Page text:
A weak password can almost always be cracked if the attacker gets a hold of the hashed version of it that is stored on a system. An attacker can use a dictionary attack which is usually pretty quick to crack many weak passwords, and for short non-dictionary passwords rainbow tables can be acquired to speed up the cracking process.

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LanMan passwords are maximum 14 characters (truncated) and then split into two of 7 character length and converted into upper case. This means that the maximum password strength is: 26 characters+10 digits+~10 special characters, which results to 46^7 or 435818 million combinations. On a modern computer with a fast GPU these combinations can be tried out (brute-forced) very fast, in a matter of minutes. Assuming you have access to the hash - if any networking is involved, it's much much slower. But better don't even store that LM hash, if not needed by any (very) old system. Such old systems would be Windows for Workgroups (WfW) 3.11 or such systems from 1993 or so.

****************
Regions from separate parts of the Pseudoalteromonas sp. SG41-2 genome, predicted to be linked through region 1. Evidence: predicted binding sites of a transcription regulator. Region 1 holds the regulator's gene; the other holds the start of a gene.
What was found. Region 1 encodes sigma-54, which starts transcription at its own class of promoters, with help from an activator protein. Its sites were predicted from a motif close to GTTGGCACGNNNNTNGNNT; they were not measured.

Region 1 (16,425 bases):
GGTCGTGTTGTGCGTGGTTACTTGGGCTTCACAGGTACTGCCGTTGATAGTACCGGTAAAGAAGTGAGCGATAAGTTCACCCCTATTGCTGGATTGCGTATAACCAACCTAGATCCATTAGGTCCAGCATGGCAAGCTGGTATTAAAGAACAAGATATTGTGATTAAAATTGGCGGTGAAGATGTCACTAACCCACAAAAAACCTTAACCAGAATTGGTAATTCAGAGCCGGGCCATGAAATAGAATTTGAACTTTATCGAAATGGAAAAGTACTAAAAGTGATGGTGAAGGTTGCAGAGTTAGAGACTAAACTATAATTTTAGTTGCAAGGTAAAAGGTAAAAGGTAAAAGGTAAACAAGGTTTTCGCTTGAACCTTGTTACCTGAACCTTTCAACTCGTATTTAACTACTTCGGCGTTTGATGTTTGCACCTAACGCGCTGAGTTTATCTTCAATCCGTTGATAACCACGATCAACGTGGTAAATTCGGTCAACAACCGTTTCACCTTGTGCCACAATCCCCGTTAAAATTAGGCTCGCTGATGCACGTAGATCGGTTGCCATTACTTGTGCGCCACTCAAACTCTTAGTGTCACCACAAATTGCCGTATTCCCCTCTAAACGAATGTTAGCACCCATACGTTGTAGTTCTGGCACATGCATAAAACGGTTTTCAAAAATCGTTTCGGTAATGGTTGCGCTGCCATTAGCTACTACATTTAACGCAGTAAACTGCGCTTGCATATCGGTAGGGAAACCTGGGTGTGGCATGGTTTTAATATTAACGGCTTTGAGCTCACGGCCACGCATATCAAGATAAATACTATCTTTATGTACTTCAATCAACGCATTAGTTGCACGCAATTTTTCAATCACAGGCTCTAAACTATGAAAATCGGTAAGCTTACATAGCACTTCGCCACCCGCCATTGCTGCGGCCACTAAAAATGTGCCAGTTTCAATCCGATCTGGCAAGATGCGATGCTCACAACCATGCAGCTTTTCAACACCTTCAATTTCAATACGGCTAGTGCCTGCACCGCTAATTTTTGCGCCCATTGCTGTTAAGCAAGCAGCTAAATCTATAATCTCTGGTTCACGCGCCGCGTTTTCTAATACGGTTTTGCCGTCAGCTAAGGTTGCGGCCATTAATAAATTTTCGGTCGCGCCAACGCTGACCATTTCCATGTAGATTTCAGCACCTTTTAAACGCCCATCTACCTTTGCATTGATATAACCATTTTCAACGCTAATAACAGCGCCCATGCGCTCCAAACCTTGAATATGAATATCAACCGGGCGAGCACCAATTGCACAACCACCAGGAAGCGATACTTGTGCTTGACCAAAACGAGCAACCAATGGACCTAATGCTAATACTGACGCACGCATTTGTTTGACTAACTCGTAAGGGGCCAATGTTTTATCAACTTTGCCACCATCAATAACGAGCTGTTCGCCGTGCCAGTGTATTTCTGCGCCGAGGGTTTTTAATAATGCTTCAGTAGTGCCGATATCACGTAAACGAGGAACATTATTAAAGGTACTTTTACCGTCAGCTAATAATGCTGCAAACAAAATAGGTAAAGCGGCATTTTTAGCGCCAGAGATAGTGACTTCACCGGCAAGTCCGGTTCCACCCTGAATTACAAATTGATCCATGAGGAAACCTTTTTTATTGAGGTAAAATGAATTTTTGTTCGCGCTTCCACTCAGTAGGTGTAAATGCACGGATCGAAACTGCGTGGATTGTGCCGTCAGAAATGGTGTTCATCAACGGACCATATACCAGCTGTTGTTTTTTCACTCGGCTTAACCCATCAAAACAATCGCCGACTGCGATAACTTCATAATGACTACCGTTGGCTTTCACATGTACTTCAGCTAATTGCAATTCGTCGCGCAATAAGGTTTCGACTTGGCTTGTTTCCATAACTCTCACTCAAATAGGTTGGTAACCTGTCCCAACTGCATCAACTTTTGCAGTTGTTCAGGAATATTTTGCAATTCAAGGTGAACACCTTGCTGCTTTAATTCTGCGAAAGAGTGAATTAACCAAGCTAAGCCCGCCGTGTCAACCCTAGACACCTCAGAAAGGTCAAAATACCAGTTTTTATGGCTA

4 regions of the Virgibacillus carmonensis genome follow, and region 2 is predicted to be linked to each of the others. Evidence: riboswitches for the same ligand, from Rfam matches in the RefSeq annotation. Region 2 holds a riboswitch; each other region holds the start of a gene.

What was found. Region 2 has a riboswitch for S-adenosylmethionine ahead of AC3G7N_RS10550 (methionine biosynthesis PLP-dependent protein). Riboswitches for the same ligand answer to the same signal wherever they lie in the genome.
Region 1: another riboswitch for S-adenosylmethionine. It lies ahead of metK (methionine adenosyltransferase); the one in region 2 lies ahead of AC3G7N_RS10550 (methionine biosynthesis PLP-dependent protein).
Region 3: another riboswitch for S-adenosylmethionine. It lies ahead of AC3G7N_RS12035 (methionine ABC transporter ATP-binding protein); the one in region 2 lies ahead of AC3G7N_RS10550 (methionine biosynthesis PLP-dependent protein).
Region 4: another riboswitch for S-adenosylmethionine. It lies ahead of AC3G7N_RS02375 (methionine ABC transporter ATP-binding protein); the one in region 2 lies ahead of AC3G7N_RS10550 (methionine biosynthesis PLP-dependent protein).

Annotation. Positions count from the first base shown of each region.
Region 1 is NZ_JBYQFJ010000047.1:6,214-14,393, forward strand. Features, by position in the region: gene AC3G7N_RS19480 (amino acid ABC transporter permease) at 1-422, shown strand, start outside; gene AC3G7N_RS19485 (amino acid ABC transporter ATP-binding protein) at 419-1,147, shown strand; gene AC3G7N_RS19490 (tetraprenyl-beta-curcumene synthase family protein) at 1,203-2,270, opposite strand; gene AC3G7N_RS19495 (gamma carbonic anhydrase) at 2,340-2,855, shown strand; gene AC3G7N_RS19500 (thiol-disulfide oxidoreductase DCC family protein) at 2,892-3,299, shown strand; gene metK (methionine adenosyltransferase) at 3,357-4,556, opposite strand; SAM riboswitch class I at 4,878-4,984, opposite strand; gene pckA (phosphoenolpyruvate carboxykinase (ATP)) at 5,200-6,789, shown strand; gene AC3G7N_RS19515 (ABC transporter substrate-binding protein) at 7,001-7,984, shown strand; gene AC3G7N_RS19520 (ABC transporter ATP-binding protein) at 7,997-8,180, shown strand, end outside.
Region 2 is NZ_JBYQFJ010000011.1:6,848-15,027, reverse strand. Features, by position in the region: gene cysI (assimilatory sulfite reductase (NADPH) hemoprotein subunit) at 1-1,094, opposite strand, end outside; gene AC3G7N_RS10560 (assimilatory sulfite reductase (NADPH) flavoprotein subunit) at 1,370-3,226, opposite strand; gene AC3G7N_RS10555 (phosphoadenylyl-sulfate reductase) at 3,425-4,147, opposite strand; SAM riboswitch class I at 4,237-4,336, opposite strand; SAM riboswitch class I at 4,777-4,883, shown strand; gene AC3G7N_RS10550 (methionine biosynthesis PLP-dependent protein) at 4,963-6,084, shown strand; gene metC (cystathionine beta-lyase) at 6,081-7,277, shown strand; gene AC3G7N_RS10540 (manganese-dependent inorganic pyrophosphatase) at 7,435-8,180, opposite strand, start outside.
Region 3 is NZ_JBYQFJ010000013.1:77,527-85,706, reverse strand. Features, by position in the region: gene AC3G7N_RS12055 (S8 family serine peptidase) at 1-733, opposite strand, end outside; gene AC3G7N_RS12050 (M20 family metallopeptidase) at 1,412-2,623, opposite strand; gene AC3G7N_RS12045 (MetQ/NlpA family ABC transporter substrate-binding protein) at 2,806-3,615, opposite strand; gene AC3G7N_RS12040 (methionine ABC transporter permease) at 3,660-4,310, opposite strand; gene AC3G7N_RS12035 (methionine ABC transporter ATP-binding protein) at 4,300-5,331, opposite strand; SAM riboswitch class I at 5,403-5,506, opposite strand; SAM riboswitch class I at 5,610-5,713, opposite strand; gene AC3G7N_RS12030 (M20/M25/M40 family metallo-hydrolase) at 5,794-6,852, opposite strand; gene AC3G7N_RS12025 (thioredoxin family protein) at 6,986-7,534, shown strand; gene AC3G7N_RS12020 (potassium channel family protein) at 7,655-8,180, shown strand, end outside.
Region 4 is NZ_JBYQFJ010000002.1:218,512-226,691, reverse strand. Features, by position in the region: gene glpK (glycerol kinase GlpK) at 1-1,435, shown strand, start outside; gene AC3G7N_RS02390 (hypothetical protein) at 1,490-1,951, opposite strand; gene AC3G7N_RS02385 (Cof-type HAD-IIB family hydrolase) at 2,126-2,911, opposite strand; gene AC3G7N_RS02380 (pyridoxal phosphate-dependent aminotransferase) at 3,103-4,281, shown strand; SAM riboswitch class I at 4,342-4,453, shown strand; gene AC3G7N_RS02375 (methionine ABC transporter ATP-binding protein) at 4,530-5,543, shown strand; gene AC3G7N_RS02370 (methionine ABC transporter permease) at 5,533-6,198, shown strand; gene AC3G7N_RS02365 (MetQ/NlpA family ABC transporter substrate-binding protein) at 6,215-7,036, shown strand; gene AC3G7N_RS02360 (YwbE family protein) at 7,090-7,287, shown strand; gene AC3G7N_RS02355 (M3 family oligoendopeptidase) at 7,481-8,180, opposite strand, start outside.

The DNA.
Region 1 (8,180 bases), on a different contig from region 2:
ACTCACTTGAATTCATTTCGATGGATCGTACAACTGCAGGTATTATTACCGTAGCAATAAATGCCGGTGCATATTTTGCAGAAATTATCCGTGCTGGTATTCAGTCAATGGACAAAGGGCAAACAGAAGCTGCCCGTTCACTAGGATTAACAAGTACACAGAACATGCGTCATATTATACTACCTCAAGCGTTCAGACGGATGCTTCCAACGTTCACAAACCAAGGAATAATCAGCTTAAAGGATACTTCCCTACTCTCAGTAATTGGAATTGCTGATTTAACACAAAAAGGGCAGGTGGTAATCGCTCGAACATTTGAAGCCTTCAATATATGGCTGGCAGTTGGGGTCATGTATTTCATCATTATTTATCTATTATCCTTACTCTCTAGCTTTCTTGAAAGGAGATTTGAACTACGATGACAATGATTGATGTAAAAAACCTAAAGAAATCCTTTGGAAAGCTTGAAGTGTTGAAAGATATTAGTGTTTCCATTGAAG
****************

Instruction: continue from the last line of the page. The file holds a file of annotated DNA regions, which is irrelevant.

So the recommendation is to disable LM hashing and use only NTLMv2. With NTLM(v2) the entire password is hashed, no splitting in two parts, and also no case changing. So if you use a long password (longer than 7 chars) and mixed characters (upper case, lower case, digits, special) then it's not easy to try our all combinations. But one could still easily try out all 6-char passwords in minutes, or all 7-char passwords that don't contain upper case characters, etc. in the same time as LM passwords.

Fortunately LM hashing is disabled on machines newer than Windows XP by default.